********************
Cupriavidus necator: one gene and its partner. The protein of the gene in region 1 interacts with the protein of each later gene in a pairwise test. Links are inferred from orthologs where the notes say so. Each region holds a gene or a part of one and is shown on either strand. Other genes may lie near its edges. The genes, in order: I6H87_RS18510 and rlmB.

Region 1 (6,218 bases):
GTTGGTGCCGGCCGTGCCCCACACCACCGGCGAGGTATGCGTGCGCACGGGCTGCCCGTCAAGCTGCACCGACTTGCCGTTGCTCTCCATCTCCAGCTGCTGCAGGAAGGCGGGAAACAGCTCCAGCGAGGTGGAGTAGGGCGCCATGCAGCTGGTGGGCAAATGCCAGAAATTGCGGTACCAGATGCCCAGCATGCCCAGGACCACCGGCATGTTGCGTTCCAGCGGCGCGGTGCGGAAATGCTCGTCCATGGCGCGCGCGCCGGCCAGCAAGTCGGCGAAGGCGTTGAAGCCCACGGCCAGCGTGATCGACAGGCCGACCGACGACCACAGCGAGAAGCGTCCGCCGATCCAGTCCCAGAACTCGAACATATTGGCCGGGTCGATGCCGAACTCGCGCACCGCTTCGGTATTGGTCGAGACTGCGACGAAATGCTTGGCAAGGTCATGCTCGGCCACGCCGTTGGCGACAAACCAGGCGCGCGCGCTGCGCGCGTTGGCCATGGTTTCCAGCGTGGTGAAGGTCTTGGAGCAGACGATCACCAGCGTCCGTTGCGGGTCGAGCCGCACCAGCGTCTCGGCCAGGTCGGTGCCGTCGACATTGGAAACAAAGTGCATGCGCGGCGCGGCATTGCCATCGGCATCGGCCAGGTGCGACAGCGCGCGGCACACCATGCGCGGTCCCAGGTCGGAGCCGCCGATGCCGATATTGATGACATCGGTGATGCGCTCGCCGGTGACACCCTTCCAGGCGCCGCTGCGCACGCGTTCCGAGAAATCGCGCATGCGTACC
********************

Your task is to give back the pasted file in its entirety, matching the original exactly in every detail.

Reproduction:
Cupriavidus necator: one gene and its partner. The protein of the gene in region 1 interacts with the protein of each later gene in a pairwise test. Links are inferred from orthologs where the notes say so. Each region holds a gene or a part of one and is shown on either strand. Other genes may lie near its edges. The genes, in order: I6H87_RS18510 and rlmB.

Region 1 (6,218 bases):
GTTGGTGCCGGCCGTGCCCCACACCACCGGCGAGGTATGCGTGCGCACGGGCTGCCCGTCAAGCTGCACCGACTTGCCGTTGCTCTCCATCTCCAGCTGCTGCAGGAAGGCGGGAAACAGCTCCAGCGAGGTGGAGTAGGGCGCCATGCAGCTGGTGGGCAAATGCCAGAAATTGCGGTACCAGATGCCCAGCATGCCCAGGACCACCGGCATGTTGCGTTCCAGCGGCGCGGTGCGGAAATGCTCGTCCATGGCGCGCGCGCCGGCCAGCAAGTCGGCGAAGGCGTTGAAGCCCACGGCCAGCGTGATCGACAGGCCGACCGACGACCACAGCGAGAAGCGTCCGCCGATCCAGTCCCAGAACTCGAACATATTGGCCGGGTCGATGCCGAACTCGCGCACCGCTTCGGTATTGGTCGAGACTGCGACGAAATGCTTGGCAAGGTCATGCTCGGCCACGCCGTTGGCGACAAACCAGGCGCGCGCGCTGCGCGCGTTGGCCATGGTTTCCAGCGTGGTGAAGGTCTTGGAGCAGACGATCACCAGCGTCCGTTGCGGGTCGAGCCGCACCAGCGTCTCGGCCAGGTCGGTGCCGTCGACATTGGAAACAAAGTGCATGCGCGGCGCGGCATTGCCATCGGCATCGGCCAGGTGCGACAGCGCGCGGCACACCATGCGCGGTCCCAGGTCGGAGCCGCCGATGCCGATATTGATGACATCGGTGATGCGCTCGCCGGTGACACCCTTCCAGGCGCCGCTGCGCACGCGTTCCGAGAAATCGCGCATGCGTACC